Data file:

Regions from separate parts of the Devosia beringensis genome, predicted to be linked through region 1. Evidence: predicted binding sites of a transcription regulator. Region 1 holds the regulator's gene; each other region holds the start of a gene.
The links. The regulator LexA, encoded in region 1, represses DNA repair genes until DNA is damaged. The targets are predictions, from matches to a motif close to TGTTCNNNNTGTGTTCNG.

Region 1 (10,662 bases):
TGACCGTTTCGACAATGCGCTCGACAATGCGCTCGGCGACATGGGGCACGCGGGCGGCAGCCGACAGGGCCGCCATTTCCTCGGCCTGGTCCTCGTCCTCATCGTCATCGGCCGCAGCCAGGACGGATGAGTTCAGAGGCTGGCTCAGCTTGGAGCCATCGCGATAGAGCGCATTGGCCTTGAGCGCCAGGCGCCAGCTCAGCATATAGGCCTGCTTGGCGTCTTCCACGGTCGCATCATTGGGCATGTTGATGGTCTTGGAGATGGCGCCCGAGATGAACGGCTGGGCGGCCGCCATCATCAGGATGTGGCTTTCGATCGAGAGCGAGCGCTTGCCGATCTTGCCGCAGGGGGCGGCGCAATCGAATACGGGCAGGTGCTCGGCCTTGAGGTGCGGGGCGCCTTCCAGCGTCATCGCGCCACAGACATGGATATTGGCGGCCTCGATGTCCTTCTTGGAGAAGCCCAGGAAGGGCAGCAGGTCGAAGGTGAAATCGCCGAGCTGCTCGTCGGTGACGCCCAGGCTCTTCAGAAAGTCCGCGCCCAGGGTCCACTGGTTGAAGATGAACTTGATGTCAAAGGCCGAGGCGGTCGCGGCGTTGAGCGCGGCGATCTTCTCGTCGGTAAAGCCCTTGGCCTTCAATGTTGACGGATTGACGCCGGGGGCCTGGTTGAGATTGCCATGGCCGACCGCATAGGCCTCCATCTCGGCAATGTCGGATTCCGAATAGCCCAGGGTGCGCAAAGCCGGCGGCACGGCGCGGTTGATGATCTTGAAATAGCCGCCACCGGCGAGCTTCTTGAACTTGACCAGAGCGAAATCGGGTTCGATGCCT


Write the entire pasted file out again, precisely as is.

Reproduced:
Regions from separate parts of the Devosia beringensis genome, predicted to be linked through region 1. Evidence: predicted binding sites of a transcription regulator. Region 1 holds the regulator's gene; each other region holds the start of a gene.
The links. The regulator LexA, encoded in region 1, represses DNA repair genes until DNA is damaged. The targets are predictions, from matches to a motif close to TGTTCNNNNTGTGTTCNG.

Region 1 (10,662 bases):
TGACCGTTTCGACAATGCGCTCGACAATGCGCTCGGCGACATGGGGCACGCGGGCGGCAGCCGACAGGGCCGCCATTTCCTCGGCCTGGTCCTCGTCCTCATCGTCATCGGCCGCAGCCAGGACGGATGAGTTCAGAGGCTGGCTCAGCTTGGAGCCATCGCGATAGAGCGCATTGGCCTTGAGCGCCAGGCGCCAGCTCAGCATATAGGCCTGCTTGGCGTCTTCCACGGTCGCATCATTGGGCATGTTGATGGTCTTGGAGATGGCGCCCGAGATGAACGGCTGGGCGGCCGCCATCATCAGGATGTGGCTTTCGATCGAGAGCGAGCGCTTGCCGATCTTGCCGCAGGGGGCGGCGCAATCGAATACGGGCAGGTGCTCGGCCTTGAGGTGCGGGGCGCCTTCCAGCGTCATCGCGCCACAGACATGGATATTGGCGGCCTCGATGTCCTTCTTGGAGAAGCCCAGGAAGGGCAGCAGGTCGAAGGTGAAATCGCCGAGCTGCTCGTCGGTGACGCCCAGGCTCTTCAGAAAGTCCGCGCCCAGGGTCCACTGGTTGAAGATGAACTTGATGTCAAAGGCCGAGGCGGTCGCGGCGTTGAGCGCGGCGATCTTCTCGTCGGTAAAGCCCTTGGCCTTCAATGTTGACGGATTGACGCCGGGGGCCTGGTTGAGATTGCCATGGCCGACCGCATAGGCCTCCATCTCGGCAATGTCGGATTCCGAATAGCCCAGGGTGCGCAAAGCCGGCGGCACGGCGCGGTTGATGATCTTGAAATAGCCGCCACCGGCGAGCTTCTTGAACTTGACCAGAGCGAAATCGGGTTCGATGCCT